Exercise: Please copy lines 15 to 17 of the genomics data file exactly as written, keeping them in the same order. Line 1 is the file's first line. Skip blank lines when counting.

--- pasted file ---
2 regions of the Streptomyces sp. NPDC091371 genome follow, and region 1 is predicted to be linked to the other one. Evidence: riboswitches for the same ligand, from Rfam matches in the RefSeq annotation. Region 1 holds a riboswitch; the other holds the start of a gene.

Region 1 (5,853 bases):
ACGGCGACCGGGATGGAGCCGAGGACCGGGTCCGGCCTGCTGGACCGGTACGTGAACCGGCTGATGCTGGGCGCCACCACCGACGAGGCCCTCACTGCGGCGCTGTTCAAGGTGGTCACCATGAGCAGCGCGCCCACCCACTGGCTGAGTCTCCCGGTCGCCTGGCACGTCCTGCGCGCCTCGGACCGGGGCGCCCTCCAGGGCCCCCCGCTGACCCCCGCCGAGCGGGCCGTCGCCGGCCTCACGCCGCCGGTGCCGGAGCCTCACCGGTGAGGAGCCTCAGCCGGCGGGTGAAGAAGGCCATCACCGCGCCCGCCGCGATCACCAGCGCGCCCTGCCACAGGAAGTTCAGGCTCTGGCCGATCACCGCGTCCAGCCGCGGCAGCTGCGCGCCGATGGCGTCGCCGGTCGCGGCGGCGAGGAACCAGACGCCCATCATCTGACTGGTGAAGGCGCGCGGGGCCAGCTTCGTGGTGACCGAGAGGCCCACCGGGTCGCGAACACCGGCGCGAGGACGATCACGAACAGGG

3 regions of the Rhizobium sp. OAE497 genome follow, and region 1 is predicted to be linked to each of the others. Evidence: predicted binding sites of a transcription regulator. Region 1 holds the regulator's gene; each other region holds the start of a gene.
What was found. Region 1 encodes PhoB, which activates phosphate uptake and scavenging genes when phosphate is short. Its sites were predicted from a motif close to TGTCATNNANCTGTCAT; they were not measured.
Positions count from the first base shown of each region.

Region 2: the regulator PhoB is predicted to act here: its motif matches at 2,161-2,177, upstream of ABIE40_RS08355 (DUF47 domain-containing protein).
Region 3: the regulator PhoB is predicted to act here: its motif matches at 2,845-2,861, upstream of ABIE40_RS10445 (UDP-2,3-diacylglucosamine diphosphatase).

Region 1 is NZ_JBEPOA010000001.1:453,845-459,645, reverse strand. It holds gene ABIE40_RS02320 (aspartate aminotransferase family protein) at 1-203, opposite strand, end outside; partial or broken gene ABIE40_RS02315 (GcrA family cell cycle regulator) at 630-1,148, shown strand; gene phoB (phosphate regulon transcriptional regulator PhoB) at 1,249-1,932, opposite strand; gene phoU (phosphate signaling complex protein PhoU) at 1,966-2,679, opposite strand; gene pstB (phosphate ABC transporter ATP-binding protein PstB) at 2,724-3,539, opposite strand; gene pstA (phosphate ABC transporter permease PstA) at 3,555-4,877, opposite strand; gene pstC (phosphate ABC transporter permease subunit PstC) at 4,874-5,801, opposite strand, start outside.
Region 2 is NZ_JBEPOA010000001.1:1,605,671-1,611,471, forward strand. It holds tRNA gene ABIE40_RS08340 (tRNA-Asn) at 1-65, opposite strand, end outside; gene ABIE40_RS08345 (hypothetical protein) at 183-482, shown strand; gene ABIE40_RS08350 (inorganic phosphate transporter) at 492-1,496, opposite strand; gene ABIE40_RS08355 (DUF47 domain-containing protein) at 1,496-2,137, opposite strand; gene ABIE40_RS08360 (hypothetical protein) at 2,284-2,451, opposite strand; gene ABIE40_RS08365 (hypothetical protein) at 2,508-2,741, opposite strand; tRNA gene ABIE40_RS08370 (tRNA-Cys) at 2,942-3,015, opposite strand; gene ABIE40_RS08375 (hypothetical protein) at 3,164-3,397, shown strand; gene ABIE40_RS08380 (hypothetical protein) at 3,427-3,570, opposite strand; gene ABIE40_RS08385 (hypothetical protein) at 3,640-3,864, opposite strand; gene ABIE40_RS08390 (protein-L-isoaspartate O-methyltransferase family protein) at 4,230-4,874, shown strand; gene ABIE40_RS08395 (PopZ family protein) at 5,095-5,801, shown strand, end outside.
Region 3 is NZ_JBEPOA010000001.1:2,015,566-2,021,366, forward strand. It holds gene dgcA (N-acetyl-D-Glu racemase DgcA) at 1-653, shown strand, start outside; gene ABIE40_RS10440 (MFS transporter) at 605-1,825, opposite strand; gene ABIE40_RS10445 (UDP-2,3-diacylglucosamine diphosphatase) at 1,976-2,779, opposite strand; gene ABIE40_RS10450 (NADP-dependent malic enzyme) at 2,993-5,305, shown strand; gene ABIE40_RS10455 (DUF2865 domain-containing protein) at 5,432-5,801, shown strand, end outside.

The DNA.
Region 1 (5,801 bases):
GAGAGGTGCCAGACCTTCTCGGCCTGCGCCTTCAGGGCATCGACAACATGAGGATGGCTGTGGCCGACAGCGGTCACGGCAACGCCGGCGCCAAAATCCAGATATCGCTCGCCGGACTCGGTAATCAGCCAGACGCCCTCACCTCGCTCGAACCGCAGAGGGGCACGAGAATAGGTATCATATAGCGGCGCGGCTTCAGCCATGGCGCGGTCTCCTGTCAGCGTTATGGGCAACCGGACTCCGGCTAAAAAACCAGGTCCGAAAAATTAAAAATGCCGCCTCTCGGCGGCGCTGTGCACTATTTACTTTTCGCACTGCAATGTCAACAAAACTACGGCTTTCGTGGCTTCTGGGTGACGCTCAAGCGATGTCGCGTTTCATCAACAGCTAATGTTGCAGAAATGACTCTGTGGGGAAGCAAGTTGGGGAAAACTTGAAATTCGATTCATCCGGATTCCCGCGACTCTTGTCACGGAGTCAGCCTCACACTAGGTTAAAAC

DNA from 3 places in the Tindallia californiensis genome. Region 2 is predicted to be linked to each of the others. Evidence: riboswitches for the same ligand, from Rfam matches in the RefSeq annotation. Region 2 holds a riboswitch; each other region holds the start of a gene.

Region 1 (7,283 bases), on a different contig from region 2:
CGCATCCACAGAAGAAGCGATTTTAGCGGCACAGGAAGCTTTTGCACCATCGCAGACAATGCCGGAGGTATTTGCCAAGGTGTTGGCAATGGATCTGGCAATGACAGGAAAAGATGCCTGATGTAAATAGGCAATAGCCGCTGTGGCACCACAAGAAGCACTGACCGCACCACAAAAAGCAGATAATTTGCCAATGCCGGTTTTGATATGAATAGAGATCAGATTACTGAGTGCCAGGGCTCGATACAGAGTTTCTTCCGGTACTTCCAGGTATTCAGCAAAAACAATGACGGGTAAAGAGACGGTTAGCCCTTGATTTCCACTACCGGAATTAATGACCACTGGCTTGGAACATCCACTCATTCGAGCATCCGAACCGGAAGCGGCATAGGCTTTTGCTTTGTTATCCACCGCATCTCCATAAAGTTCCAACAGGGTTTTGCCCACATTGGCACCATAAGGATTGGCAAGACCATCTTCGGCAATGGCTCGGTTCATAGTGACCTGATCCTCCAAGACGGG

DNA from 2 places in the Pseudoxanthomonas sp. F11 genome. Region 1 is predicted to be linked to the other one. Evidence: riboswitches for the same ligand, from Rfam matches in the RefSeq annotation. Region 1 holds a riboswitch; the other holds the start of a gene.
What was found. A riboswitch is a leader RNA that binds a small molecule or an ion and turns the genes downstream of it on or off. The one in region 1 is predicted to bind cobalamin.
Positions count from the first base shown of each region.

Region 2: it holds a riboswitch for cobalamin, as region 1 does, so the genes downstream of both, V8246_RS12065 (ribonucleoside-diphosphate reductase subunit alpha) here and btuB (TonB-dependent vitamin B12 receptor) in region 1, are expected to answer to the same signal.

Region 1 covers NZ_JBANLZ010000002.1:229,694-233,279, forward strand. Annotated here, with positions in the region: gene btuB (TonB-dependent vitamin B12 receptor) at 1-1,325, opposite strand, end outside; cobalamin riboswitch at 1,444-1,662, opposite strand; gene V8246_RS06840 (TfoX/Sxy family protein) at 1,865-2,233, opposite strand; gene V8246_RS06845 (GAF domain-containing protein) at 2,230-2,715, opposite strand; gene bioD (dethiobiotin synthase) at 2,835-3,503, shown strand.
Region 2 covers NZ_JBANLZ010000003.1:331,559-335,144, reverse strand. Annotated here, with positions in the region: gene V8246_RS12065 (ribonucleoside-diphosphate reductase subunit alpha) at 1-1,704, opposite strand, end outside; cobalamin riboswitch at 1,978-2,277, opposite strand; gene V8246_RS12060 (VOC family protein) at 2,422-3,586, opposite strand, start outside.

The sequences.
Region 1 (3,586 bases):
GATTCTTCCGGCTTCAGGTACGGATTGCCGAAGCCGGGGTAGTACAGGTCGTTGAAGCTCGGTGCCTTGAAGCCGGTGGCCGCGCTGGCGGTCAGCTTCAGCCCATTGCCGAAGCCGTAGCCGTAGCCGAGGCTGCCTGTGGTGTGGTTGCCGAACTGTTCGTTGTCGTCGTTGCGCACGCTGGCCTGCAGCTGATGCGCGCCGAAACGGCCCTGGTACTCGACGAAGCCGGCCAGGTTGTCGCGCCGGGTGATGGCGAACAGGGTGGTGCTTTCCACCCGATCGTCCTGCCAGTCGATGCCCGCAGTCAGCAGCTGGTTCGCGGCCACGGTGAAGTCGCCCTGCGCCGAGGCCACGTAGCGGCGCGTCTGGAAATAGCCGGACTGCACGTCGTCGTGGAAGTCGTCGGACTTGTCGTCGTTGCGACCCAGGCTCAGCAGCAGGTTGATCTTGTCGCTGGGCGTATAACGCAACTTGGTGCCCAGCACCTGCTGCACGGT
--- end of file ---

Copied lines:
DNA from 3 places in the Tindallia californiensis genome. Region 2 is predicted to be linked to each of the others. Evidence: riboswitches for the same ligand, from Rfam matches in the RefSeq annotation. Region 2 holds a riboswitch; each other region holds the start of a gene.

Region 1 (7,283 bases), on a different contig from region 2:
CGCATCCACAGAAGAAGCGATTTTAGCGGCACAGGAAGCTTTTGCACCATCGCAGACAATGCCGGAGGTATTTGCCAAGGTGTTGGCAATGGATCTGGCAATGACAGGAAAAGATGCCTGATGTAAATAGGCAATAGCCGCTGTGGCACCACAAGAAGCACTGACCGCACCACAAAAAGCAGATAATTTGCCAATGCCGGTTTTGATATGAATAGAGATCAGATTACTGAGTGCCAGGGCTCGATACAGAGTTTCTTCCGGTACTTCCAGGTATTCAGCAAAAACAATGACGGGTAAAGAGACGGTTAGCCCTTGATTTCCACTACCGGAATTAATGACCACTGGCTTGGAACATCCACTCATTCGAGCATCCGAACCGGAAGCGGCATAGGCTTTTGCTTTGTTATCCACCGCATCTCCATAAAGTTCCAACAGGGTTTTGCCCACATTGGCACCATAAGGATTGGCAAGACCATCTTCGGCAATGGCTCGGTTCATAGTGACCTGATCCTCCAAGACGGG